If Ideas Had Shapes

A quoteblog ranging from philosophers in bathrobes to galaxy-rises

Tag: Myth

Carl Sagan & Ann Druyan – Shadows of Forgotten Ancestors (1992)

An early Algerian myth held that long ago apes could talk, but were rendered mute for their transgressions by the gods. There are many similar stories in Africa and elsewhere. In another widespread African story, apes can talk, but prudently refuse to do so–because talking apes, their intelligence in this way made manifest, will be put to work by humans. Their silence is proof of their intelligence.

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National Geographic (Oct. 2017)

“There’s this glamorous young girl out in the jungle with potentially dangerous animals. People like romanticizing, and people were looking at me as though I was that myth that they had created in their mind. …

“There was nothing I could do about it because as far as they knew, it was me. And there was no way I could be portrayed differently. It wasn’t inaccurate. It’s just that people take the facts and weave stories around them.”

Jane Goodall, quoted in “Becoming Jane”

Neil Gaiman – Norse Mythology (2017)

At this the gods all nodded and grunted and looked impressed. All of them except for Freya, and she looked angry. “You are fools,” she said. “Especially you, Loki, because you think yourself clever.”

Neil Gaiman – Norse Mythology (2017)

So now you know: that is how the gods got their greatest treasures. It was Loki’s fault. Even Thor’s hammer was Loki’s fault. That was the thing about Loki. You resented him even when you were at your most grateful, and you were grateful to him even when you hated him the most.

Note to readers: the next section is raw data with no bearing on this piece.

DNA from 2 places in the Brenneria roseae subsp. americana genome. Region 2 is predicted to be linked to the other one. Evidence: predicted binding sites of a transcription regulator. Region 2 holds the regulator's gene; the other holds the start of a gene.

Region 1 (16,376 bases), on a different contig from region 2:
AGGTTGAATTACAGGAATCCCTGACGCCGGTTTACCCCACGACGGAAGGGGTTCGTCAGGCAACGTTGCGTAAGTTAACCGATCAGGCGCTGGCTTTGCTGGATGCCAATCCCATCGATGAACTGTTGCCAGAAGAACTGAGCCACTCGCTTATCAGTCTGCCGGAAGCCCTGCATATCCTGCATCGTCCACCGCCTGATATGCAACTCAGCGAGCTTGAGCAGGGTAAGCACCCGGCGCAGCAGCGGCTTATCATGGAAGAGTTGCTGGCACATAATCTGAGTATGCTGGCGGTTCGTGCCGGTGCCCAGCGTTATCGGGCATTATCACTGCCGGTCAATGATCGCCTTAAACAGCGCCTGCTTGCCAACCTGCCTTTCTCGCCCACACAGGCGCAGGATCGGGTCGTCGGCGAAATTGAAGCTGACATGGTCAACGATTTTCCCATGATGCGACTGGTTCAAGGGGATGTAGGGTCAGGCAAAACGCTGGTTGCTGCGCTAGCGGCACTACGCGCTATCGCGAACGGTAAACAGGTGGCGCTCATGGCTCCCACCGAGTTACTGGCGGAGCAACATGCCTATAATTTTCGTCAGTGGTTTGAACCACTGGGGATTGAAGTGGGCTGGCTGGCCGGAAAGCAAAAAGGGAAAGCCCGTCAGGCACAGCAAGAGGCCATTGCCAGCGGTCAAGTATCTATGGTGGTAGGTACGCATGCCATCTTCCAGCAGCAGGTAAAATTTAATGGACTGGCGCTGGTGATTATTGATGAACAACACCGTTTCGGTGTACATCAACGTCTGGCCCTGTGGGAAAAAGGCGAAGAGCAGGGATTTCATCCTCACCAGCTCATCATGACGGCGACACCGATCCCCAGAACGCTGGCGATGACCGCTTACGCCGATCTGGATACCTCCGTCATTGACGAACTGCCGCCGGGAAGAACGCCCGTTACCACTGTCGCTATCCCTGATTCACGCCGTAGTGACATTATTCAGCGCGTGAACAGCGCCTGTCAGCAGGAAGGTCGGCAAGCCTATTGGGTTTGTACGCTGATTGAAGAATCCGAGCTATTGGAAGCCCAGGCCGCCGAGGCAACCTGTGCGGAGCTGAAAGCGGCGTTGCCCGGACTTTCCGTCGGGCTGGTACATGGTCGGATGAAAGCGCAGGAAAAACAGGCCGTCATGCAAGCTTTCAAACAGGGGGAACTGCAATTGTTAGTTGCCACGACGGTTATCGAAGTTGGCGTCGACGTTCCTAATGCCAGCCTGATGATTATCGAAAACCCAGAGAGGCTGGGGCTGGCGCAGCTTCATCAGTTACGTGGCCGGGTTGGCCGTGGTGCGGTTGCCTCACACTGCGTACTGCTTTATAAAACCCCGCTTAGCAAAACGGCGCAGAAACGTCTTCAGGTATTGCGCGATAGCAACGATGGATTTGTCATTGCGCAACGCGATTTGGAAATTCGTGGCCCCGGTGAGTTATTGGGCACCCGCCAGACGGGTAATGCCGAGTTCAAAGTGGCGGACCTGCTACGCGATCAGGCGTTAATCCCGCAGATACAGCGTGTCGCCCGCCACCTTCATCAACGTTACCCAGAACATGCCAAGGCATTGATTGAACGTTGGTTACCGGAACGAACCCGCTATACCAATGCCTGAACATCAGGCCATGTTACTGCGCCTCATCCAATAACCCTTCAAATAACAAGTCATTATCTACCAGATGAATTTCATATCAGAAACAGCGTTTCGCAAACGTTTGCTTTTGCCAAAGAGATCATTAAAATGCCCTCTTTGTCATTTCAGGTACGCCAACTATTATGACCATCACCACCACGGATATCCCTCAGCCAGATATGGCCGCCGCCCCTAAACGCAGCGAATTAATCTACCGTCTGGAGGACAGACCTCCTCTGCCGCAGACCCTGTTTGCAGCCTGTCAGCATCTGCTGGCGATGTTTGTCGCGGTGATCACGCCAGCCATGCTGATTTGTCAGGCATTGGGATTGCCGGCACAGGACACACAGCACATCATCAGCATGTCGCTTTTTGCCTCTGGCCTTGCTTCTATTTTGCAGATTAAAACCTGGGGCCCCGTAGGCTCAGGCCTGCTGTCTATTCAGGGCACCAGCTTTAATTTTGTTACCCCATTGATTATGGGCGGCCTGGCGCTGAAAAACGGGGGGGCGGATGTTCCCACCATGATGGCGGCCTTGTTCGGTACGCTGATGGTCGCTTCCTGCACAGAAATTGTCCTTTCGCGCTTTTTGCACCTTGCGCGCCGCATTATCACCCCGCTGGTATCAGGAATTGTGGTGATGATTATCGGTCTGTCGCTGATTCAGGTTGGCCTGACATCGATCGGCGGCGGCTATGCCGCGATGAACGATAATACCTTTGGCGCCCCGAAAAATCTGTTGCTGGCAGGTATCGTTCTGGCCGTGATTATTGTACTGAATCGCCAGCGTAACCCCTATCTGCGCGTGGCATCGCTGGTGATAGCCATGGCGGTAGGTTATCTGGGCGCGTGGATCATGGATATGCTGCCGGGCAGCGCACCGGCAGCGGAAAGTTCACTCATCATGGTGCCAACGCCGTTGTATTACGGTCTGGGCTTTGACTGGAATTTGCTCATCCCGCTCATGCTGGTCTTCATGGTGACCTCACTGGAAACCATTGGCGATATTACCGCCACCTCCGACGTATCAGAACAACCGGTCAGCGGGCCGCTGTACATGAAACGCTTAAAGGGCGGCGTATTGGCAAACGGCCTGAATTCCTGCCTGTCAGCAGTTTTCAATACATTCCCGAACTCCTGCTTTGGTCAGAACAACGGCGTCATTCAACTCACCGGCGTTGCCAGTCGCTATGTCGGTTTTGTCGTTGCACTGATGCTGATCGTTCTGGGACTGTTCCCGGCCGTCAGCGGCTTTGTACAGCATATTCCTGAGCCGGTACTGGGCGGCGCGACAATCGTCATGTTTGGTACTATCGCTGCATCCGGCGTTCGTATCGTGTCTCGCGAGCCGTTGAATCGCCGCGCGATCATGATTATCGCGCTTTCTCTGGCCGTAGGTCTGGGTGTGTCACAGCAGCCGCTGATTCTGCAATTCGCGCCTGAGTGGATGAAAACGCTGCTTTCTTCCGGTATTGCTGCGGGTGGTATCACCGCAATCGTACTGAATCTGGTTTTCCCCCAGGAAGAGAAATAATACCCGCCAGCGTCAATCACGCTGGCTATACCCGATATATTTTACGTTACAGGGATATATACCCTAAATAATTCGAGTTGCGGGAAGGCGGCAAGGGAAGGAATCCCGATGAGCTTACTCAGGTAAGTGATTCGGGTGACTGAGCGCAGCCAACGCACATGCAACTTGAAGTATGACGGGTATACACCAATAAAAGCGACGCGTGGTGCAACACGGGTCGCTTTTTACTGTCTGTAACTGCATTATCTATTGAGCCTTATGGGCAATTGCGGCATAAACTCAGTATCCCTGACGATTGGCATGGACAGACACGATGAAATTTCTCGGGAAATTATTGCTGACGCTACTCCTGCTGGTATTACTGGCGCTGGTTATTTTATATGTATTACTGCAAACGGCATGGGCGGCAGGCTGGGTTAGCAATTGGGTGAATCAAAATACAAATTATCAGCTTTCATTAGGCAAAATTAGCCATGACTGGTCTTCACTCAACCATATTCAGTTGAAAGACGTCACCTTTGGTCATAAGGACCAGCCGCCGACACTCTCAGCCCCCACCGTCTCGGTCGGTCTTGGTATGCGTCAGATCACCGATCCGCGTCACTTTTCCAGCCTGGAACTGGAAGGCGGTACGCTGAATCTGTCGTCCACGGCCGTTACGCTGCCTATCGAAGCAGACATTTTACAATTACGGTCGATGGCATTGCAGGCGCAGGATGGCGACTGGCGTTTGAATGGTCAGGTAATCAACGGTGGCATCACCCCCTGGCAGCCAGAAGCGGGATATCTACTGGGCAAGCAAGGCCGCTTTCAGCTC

Neil Gaiman – Norse Mythology (2017)

If we win this contest, we get your head, Loki. There’s lots of things going on in that head of yours, and I have no doubt that Eitri could make a wonderful device out of it. A thinking machine, perhaps. Or an inkwell.

Neil Gaiman – Anansi Boys (2005)

Maybe Anansi’s just some guy from a story, made up back in Africa in the dawn days of the world by some boy with blackfly on his leg, pushing his crutch in the dirt, making up some goofy story about a man made of tar. Does that change anything? People respond to the stories. They tell them themselves. The stories spread, and as people tell them, the stories change the tellers. Because now the folk who never had any thought in their head but how to run from lions and keep far enough away from rivers that crocodiles don’t get an easy meal, now they’re starting to dream about a whole new place to live.

Daniel Dennett – “Thank Goodness!” (2006)

…For another, we now have quite solid grounds (e.g., the recently released Benson study at Harvard) for believing that intercessory prayer simply doesn’t work. Anybody whose practice shrugs off that research is subtly undermining respect for the very goodness I am thanking. If you insist on keeping the myth of the effectiveness of prayer alive, you owe the rest of us a justification in the face of the evidence.

(quoted in The Portable Atheist)